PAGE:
Mentions: Table 7 and Figure 5 show the results of the survival analysis. Effects are reported in terms of the hazard ratio, which is the effect of unit increase in an explanatory variable on the probability of participants’ leaving the community in any particular week. Because all explanatory variables except “has a profile” were standardized, the hazard ratio was the predicted change in the probability of dropout for a unit increase in the predictor (ie, has a profile changing from zero to 1 or the continuous variable increasing by a standard deviation when all the other variables are at their mean levels). A hazard ratio greater than 1 indicates an increased probability of leaving, whereas a ratio less than 1 indicates an increased probability of staying.


Eliciting and receiving online support: using computer-aided content analysis to examine the dynamics of online social support.

Wang YC, Kraut RE, Levine JM - J. Med. Internet Res. (2015)

Survival curves for members exposed to different numbers of posts and type of social support. Note: although receiving more informational support was reliably associated with lower longevity on the site, the effect was small and the lines representing high informational support cannot be visually distinguished from the lines representing average informational support.
© Copyright Policy - open-access
Related In: Results  -  Collection

License 1 - License 2
Show All Figures
getmorefigures.php?uid=PMC4419194&req=5

figure5: Survival curves for members exposed to different numbers of posts and type of social support. Note: although receiving more informational support was reliably associated with lower longevity on the site, the effect was small and the lines representing high informational support cannot be visually distinguished from the lines representing average informational support.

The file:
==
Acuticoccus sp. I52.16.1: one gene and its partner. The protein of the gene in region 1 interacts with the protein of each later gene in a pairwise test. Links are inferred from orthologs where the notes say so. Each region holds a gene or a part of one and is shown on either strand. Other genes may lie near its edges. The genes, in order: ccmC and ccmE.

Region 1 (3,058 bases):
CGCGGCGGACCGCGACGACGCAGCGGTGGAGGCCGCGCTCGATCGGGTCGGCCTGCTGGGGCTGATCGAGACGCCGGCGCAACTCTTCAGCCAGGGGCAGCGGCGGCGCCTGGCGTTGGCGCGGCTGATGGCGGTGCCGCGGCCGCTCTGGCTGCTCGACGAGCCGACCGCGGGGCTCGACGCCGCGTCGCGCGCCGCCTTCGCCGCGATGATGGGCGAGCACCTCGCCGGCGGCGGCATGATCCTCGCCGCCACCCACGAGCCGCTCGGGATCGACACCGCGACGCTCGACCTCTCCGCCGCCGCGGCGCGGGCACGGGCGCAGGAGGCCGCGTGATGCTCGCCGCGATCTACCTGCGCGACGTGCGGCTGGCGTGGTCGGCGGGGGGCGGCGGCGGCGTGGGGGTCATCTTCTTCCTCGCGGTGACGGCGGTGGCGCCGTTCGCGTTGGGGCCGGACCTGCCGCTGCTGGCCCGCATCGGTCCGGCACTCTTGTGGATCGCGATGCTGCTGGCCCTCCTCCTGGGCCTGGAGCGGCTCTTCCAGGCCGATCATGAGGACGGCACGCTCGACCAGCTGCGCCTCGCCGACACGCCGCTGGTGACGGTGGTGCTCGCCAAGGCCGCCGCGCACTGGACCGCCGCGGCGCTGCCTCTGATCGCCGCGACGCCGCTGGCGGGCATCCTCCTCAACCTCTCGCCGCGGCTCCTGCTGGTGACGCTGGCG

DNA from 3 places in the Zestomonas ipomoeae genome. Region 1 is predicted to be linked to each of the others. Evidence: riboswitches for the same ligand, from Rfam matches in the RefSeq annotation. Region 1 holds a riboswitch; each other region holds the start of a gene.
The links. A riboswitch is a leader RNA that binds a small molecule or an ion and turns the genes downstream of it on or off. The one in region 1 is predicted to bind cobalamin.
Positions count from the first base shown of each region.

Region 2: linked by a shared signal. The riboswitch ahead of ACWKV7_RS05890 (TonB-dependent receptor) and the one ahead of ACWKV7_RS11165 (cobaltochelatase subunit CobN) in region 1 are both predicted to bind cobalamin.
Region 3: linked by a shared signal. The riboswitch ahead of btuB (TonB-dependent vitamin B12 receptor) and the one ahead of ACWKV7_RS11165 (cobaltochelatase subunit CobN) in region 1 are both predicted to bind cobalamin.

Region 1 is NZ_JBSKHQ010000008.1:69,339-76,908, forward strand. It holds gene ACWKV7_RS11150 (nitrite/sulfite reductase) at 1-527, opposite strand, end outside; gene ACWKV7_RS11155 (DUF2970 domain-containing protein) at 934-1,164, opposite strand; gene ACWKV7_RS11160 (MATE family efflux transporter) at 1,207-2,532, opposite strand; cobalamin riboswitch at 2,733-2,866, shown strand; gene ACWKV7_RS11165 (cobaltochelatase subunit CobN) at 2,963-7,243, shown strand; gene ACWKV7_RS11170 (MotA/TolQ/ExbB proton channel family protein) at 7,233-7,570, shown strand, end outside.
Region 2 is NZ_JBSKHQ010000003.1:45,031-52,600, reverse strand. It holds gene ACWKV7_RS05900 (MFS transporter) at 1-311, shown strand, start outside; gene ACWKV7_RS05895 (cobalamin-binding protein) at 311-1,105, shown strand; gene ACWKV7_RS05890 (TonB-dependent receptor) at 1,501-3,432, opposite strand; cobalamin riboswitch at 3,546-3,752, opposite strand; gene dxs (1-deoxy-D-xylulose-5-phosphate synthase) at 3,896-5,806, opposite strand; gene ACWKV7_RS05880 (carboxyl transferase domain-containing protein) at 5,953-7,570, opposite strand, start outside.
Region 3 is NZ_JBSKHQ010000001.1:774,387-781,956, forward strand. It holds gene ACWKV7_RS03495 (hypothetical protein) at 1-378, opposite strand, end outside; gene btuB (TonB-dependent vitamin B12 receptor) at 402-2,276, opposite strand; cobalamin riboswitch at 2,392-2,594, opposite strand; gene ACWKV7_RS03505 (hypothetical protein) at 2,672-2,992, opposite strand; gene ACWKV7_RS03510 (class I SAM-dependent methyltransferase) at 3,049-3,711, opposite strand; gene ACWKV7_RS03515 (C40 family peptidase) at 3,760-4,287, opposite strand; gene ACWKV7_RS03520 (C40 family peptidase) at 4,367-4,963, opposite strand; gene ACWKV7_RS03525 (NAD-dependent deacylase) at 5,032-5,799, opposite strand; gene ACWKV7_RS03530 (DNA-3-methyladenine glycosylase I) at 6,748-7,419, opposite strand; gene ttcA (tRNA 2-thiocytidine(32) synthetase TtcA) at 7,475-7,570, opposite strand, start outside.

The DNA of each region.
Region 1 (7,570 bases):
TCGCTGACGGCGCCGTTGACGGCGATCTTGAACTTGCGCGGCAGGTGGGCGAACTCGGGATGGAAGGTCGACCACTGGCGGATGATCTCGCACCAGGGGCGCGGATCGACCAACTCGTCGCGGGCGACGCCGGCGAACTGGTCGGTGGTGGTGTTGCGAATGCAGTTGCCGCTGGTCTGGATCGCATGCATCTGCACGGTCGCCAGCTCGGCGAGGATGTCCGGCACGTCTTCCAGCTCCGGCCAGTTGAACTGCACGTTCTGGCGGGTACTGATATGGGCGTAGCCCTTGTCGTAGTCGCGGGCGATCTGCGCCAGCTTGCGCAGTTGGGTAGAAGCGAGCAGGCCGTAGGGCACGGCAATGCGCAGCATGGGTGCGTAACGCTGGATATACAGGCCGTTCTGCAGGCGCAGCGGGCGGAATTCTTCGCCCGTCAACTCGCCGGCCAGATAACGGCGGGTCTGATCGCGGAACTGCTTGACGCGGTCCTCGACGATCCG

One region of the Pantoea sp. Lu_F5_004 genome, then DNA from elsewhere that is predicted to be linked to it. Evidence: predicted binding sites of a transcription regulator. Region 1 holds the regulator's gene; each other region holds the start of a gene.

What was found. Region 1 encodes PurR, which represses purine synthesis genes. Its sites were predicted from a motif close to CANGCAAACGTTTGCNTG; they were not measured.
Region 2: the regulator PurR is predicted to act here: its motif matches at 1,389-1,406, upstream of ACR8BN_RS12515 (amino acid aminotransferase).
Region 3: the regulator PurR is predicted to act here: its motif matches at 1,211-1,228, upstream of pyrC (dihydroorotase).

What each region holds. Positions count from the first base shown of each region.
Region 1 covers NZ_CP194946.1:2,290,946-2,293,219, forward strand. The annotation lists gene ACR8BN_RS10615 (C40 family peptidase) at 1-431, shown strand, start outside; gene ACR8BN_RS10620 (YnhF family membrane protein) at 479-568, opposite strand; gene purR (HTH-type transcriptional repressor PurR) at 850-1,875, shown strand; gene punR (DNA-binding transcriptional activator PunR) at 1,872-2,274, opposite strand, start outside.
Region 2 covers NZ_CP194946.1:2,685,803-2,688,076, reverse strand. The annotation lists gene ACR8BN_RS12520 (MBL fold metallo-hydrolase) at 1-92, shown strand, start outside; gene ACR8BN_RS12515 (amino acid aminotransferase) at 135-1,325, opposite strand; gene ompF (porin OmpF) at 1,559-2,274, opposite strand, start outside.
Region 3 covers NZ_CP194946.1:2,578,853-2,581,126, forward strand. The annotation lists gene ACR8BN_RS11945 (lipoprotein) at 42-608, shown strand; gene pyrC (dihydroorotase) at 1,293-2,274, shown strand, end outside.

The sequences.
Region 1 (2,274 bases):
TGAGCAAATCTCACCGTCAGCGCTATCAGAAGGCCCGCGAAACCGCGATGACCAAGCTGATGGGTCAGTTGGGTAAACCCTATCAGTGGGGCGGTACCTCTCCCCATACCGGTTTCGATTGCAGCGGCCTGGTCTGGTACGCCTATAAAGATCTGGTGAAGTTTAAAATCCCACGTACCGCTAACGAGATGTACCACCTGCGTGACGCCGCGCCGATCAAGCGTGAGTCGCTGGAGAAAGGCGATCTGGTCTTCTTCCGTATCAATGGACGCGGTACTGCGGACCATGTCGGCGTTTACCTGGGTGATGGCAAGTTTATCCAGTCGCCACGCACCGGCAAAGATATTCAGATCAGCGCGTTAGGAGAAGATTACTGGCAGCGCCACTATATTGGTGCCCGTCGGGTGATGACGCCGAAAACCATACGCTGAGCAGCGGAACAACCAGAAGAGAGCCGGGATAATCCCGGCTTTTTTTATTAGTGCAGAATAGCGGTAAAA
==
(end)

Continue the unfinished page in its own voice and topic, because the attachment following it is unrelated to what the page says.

Mentions: Table 7 and Figure 5 show the results of the survival analysis. Effects are reported in terms of the hazard ratio, which is the effect of unit increase in an explanatory variable on the probability of participants’ leaving the community in any particular week. Because all explanatory variables except “has a profile” were standardized, the hazard ratio was the predicted change in the probability of dropout for a unit increase in the predictor (ie, has a profile changing from zero to 1 or the continuous variable increasing by a standard deviation when all the other variables are at their mean levels). A hazard ratio greater than 1 indicates an increased probability of leaving, whereas a ratio less than 1 indicates an increased probability of staying.

Bottom Line: Part 2 used machine-coded data to replicate these results.Self-disclosure is effective in eliciting emotional support, whereas question asking is effective in eliciting informational support.These results demonstrate the utility of machine learning methods for investigating the dynamics of social support exchange in online support communities.